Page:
By taking teams to other parts of the world and learning how to serve others, ultimately it can change the lives of the teams that go. The phrase that comes up over and over again from short-term missions teams is “I’m leaving with so much more than I came with.” Obviously, they’re not talking about material wealth; they’re leaving with something so much more valuable. The teams are leaving with a renewed and energized faith. In the grand scheme of things, their renewed faith is something extremely more valuable than any skills, supplies, or financing they might have brought to their destination countries. They leave infected.
The church in America is an interesting animal. Over the years the church has done some incredibly positive work and at the same time, if we’re honest, the church has done a lot of damage. One ongoing and problematic issue the church has is that it tends to have a pack mentality. The church tends to embrace whatever the current trend is. Whether it’s calling for the prohibition of alcohol one hundred years ago, the rabid opposition to secular music about 30 years ago, or the spike in end-time studies that seems to come around every 10 or 15 years, the church follows trends.
One of the current trends in the church (besides coffee houses and pallets EVERYWHERE) is to question the value of short-term missions. I’m not saying there isn’t a lot to question, but there is also a great deal of positive when done right. Missions have been a double-edged sword through most of the history of the church. Missions have done a tremendous amount of good, and some deep damage, but missions are an important part of our faith. We’ve been instructed to “go into all the world.” We have a responsibility and calling to serve others. It’s important we take an honest look at missions and do it correctly, lovingly, and with a humble heart.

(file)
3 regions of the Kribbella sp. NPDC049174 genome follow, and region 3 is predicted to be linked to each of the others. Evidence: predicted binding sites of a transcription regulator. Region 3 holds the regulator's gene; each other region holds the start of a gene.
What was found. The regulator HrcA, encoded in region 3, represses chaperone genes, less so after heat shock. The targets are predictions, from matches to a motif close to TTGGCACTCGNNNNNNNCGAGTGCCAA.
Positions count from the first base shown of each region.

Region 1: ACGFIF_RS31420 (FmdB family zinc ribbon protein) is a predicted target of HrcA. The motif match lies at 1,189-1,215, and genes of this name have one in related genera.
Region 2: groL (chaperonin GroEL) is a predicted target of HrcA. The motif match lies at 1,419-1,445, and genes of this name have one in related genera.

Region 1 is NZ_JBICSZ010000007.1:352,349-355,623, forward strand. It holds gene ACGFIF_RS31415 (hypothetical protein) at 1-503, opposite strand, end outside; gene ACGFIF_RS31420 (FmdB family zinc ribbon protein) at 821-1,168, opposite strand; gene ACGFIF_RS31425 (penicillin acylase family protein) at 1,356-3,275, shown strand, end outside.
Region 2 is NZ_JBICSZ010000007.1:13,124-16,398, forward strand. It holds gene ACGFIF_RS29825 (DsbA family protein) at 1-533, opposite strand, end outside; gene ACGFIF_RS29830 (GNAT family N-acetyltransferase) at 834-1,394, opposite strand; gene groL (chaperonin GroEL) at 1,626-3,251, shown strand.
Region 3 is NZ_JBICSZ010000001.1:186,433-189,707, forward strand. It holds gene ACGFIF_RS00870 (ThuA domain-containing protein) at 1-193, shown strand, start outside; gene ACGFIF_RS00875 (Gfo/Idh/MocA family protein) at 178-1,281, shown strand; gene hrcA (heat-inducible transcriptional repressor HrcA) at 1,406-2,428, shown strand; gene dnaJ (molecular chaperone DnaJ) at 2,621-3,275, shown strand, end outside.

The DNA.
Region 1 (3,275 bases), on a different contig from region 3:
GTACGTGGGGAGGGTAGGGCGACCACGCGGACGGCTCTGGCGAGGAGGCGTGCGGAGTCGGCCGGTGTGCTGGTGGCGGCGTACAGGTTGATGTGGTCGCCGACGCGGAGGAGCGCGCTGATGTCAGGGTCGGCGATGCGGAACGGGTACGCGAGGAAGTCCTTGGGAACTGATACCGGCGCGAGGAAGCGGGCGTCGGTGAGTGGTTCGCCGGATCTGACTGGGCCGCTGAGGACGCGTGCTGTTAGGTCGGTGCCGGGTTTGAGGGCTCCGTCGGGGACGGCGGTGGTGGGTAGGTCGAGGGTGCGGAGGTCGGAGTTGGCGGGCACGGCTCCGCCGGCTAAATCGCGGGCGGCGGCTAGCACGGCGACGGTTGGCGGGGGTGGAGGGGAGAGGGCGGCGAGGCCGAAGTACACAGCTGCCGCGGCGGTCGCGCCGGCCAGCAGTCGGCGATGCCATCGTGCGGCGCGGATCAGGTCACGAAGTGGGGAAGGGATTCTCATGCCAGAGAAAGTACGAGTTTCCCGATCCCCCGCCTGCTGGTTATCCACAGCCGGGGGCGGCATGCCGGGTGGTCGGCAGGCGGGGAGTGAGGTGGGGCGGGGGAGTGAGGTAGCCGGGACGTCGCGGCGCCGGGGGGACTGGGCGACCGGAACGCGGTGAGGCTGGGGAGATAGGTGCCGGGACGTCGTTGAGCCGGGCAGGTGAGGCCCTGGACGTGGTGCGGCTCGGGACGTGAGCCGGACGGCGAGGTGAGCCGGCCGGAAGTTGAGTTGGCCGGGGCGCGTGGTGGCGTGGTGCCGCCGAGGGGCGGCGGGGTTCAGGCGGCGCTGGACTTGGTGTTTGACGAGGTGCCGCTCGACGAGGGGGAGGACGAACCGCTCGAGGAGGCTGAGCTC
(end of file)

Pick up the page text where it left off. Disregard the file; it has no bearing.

If one looks at marriage as an institution and judges it on the end results, it would be very easy to mount an argument for abolishing it. Marriage is messy. Marriage is difficult. A healthy marriage is complicated requiring ongoing effort. Frequently, marriages require outside counsel and guidance. Way too many marriages ultimately end badly. Way too often there is intentional or even unintentional abuse. All that being said, very few people in the church would say the institution of marriage should come to an end. When marriage works and both parties are serving with humility, understanding, and a desire to build each other up, the institution of marriage can be a spectacular gift from God. If people enter into marriage with selfish motivations or unrealistic expectations, it makes a healthy marriage incredibly difficult if not impossible. How we prepare and enter into marriage sets the foundation for a healthy loving endeavor, and God is glorified.